Wednesday, April 29, 2015

Fancy Flight

avianca logo Ben Stiller and one of the Wilson brothers are talking to Egyptians.  Jennifer Garner is annoyed with what looks to be an anorexic Matthew McConaughey.  And next to me, Robert DeNiro is taking a walk in a park.  I’m listening to Beethoven – and while his 9th Symphony is pleasant, I’m reminded of one of the reasons I prefer flying Southwest – simplicity.  Some might call it no frills.  I think of it more as freedom.  Freedom from the entertainment of others.  Intrusion-less into the calm reflective or comradery time that is my time in the air.

On Southwest, I sit in the front row – nearly every time, certainly every time I can – and all the rest of the plane does not exist.  There is no seat back in front of me to crunch my knees.  There is no tray table that doesn’t go flat on my lap.  There is no meal that I can’t eat while everyone else scarfs down food.  We all have the same little baggie of snack something.

I read, write, knit or make friends with the person next to me.  They’re always exceedingly nice.  Mark, the 7’ tall Warriors fan from Australia.  Hamed, the Algerian Berkeleyite with a fabulous seasonal home in North Africa.  The very pleasant gentleman who calmly tolerated the walking stereotype valley girl and her purse doggie.  But Southwest doesn’t fly internationally, so here I am, 10 rows back in seat 14D.  The seats are spacious.  There’s no seat back in my knees, but the tray table doesn’t fit over my legs.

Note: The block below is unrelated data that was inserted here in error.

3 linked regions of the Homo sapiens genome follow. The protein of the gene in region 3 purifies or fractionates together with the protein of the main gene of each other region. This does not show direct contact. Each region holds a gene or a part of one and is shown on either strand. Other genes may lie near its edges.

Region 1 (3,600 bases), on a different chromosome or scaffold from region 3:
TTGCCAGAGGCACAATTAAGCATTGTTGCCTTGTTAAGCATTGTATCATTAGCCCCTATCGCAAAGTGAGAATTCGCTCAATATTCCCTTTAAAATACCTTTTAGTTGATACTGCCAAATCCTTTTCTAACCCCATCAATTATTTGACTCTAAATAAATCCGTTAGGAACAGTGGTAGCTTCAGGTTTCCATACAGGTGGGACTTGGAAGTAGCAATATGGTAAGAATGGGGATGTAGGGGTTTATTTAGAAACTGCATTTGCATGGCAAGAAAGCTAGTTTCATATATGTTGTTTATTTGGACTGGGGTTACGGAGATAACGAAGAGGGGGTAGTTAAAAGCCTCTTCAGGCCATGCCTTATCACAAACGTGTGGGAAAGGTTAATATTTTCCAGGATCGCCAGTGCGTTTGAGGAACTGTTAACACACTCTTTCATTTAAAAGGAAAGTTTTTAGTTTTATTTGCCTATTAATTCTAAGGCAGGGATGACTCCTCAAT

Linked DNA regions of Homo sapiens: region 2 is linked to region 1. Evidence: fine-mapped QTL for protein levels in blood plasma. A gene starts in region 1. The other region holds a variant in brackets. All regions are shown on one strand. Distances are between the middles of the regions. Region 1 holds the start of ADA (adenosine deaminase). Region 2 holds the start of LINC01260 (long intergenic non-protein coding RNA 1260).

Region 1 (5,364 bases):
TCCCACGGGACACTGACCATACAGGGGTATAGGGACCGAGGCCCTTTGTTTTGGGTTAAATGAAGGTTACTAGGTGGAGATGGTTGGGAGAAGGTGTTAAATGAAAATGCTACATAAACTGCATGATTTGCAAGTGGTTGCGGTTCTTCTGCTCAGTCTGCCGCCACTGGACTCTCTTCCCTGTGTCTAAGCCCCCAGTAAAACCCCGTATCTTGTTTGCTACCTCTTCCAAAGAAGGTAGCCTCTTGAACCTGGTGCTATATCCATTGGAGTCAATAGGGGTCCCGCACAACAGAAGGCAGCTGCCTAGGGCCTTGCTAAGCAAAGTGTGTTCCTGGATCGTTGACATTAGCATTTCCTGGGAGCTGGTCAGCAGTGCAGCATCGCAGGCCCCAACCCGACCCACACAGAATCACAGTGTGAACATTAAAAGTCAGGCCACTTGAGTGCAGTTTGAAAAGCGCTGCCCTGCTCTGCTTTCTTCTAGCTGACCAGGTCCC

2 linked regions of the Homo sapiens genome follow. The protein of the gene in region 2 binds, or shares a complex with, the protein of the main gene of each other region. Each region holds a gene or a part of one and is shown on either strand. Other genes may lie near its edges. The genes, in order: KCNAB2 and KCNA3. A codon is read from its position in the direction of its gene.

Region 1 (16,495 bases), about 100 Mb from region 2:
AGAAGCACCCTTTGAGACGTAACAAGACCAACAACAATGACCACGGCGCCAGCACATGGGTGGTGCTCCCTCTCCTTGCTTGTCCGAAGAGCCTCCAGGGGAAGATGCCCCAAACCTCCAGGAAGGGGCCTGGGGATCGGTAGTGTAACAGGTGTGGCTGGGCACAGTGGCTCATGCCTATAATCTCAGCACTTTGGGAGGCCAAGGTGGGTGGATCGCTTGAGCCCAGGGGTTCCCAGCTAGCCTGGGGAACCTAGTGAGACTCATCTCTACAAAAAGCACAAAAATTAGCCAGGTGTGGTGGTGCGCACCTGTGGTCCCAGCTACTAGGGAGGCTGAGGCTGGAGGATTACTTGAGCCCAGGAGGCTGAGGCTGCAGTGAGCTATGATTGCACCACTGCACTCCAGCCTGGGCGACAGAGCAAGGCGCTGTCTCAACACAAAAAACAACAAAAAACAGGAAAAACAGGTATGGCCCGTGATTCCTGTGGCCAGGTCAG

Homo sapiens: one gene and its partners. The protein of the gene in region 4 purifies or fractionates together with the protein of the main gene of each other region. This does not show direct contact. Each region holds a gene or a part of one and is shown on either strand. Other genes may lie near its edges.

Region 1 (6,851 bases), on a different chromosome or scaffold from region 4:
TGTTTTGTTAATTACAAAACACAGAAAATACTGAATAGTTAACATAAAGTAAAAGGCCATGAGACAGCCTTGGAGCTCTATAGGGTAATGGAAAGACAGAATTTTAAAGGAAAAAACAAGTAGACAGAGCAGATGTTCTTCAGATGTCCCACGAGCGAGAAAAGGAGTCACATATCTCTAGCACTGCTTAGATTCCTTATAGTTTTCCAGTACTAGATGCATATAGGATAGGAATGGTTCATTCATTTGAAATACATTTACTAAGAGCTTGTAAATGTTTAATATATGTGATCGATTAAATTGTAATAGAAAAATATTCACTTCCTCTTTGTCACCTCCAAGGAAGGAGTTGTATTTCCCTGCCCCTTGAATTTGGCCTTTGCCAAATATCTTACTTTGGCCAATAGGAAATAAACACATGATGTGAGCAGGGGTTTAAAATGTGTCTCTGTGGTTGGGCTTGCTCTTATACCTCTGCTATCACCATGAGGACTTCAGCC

I have grand plans of reading, but the shiny sparkles of tv screens pull my eyes, darting in every direction.  A man wearing a plastic sheet as a boa, what looks like Julianne Moore dying of AIDS or consumption.  A cave man smooshing the face of the Australian chick from the acapella movie Munchkinhead loves (the one where the sequel has the Packers), and a bunch of old men in a park with that guy who sings “Party Rock Anthem” (what?).  So my book sits on my lap and I blame these fancy flights, these bored passengers taking advantage of the free entertainment, for my lack of interest in Susan Sell.

Truth is, her eye-poking style of writing makes me rather crabby and I’m already having difficulty being nice to the world.  I should have packed some Ruth Okediji instead, or Pride and Prejudice.

Sunday, April 26, 2015

Why “Don’t Resist” Advice is Not the Solution

Sitting on an airplane, the man in front of me was watching 12 Years a Slave.  I glanced up.  Two men were just hung.  A third was passing and was kicked by a white man to move along.  The hung – as being hung - looked at him, at the man passing, with what in their eyes?  Not pleading.  I don’t know.  He looked back knowing it was their last look, and they were hung.  Bodies twitching violently in the air, high above the crunchy brown leaves and the stained hats of the stained white men.

This is why “don’t resist” is not an acceptable answer to the pervasive police brutality against black men in this country.  For over 200 years, we have told black men they have no dignity.  We have emasculated them with commandments that they obey our orders and our force or die.  To tell them the solution to not dying is to just obey is not ok.

“Obey, and fight it later in court,” and this, somehow, is supposed to be “justice.”  Without even getting into the skewedness of that system, even if they “win” by not having charges filed or by getting a case dismissed on a 4th amendment violation, their dignity has still been taken.  There is no justice for that; there’s no getting that back.  The closest they can get is a civil judgment or settlement against an officer or a department by their family after they’re dead – or maybe, in extremely rare cases (Walter Scott), a Colors of the Wind quote murder charge against the officer.

The solution is not “don’t resist.”  The solution is showing respect and acknowledging dignity.  It is officers treating human beings as fellow men – not “others,” not “criminals,” not “thugs,” not “pests,” or “suspects” or “perpetrators.”